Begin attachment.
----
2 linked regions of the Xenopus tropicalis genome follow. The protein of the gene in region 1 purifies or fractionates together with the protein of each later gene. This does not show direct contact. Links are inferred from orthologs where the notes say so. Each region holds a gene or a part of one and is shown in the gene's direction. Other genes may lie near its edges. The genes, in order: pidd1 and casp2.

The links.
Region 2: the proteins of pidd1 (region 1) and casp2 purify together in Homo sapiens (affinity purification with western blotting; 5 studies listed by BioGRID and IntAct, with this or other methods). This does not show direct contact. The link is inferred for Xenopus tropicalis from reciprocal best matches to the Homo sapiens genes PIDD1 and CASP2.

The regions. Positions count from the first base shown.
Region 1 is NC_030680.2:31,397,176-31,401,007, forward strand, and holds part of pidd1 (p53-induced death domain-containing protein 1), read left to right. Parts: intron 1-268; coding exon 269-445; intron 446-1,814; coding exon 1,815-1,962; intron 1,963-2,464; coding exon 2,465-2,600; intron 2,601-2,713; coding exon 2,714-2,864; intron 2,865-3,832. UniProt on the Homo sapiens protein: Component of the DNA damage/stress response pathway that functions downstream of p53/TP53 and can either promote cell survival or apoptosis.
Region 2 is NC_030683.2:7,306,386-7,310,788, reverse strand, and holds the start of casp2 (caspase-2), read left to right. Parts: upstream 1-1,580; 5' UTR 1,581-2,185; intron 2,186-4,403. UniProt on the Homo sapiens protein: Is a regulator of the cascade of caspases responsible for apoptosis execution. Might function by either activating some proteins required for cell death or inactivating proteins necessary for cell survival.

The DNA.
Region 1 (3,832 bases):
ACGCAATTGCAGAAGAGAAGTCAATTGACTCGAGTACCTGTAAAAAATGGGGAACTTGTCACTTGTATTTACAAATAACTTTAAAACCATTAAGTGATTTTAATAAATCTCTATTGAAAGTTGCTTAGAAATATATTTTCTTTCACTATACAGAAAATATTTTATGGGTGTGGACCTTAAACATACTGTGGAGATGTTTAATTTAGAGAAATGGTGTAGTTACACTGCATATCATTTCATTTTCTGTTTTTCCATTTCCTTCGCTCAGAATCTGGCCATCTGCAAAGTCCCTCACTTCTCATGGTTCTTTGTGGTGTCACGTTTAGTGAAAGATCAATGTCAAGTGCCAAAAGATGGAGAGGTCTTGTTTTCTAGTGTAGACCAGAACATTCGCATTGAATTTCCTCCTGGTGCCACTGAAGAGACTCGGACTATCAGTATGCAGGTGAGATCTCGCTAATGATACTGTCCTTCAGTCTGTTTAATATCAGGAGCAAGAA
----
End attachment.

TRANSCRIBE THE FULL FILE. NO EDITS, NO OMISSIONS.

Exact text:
2 linked regions of the Xenopus tropicalis genome follow. The protein of the gene in region 1 purifies or fractionates together with the protein of each later gene. This does not show direct contact. Links are inferred from orthologs where the notes say so. Each region holds a gene or a part of one and is shown in the gene's direction. Other genes may lie near its edges. The genes, in order: pidd1 and casp2.

The links.
Region 2: the proteins of pidd1 (region 1) and casp2 purify together in Homo sapiens (affinity purification with western blotting; 5 studies listed by BioGRID and IntAct, with this or other methods). This does not show direct contact. The link is inferred for Xenopus tropicalis from reciprocal best matches to the Homo sapiens genes PIDD1 and CASP2.

The regions. Positions count from the first base shown.
Region 1 is NC_030680.2:31,397,176-31,401,007, forward strand, and holds part of pidd1 (p53-induced death domain-containing protein 1), read left to right. Parts: intron 1-268; coding exon 269-445; intron 446-1,814; coding exon 1,815-1,962; intron 1,963-2,464; coding exon 2,465-2,600; intron 2,601-2,713; coding exon 2,714-2,864; intron 2,865-3,832. UniProt on the Homo sapiens protein: Component of the DNA damage/stress response pathway that functions downstream of p53/TP53 and can either promote cell survival or apoptosis.
Region 2 is NC_030683.2:7,306,386-7,310,788, reverse strand, and holds the start of casp2 (caspase-2), read left to right. Parts: upstream 1-1,580; 5' UTR 1,581-2,185; intron 2,186-4,403. UniProt on the Homo sapiens protein: Is a regulator of the cascade of caspases responsible for apoptosis execution. Might function by either activating some proteins required for cell death or inactivating proteins necessary for cell survival.

The DNA.
Region 1 (3,832 bases):
ACGCAATTGCAGAAGAGAAGTCAATTGACTCGAGTACCTGTAAAAAATGGGGAACTTGTCACTTGTATTTACAAATAACTTTAAAACCATTAAGTGATTTTAATAAATCTCTATTGAAAGTTGCTTAGAAATATATTTTCTTTCACTATACAGAAAATATTTTATGGGTGTGGACCTTAAACATACTGTGGAGATGTTTAATTTAGAGAAATGGTGTAGTTACACTGCATATCATTTCATTTTCTGTTTTTCCATTTCCTTCGCTCAGAATCTGGCCATCTGCAAAGTCCCTCACTTCTCATGGTTCTTTGTGGTGTCACGTTTAGTGAAAGATCAATGTCAAGTGCCAAAAGATGGAGAGGTCTTGTTTTCTAGTGTAGACCAGAACATTCGCATTGAATTTCCTCCTGGTGCCACTGAAGAGACTCGGACTATCAGTATGCAGGTGAGATCTCGCTAATGATACTGTCCTTCAGTCTGTTTAATATCAGGAGCAAGAA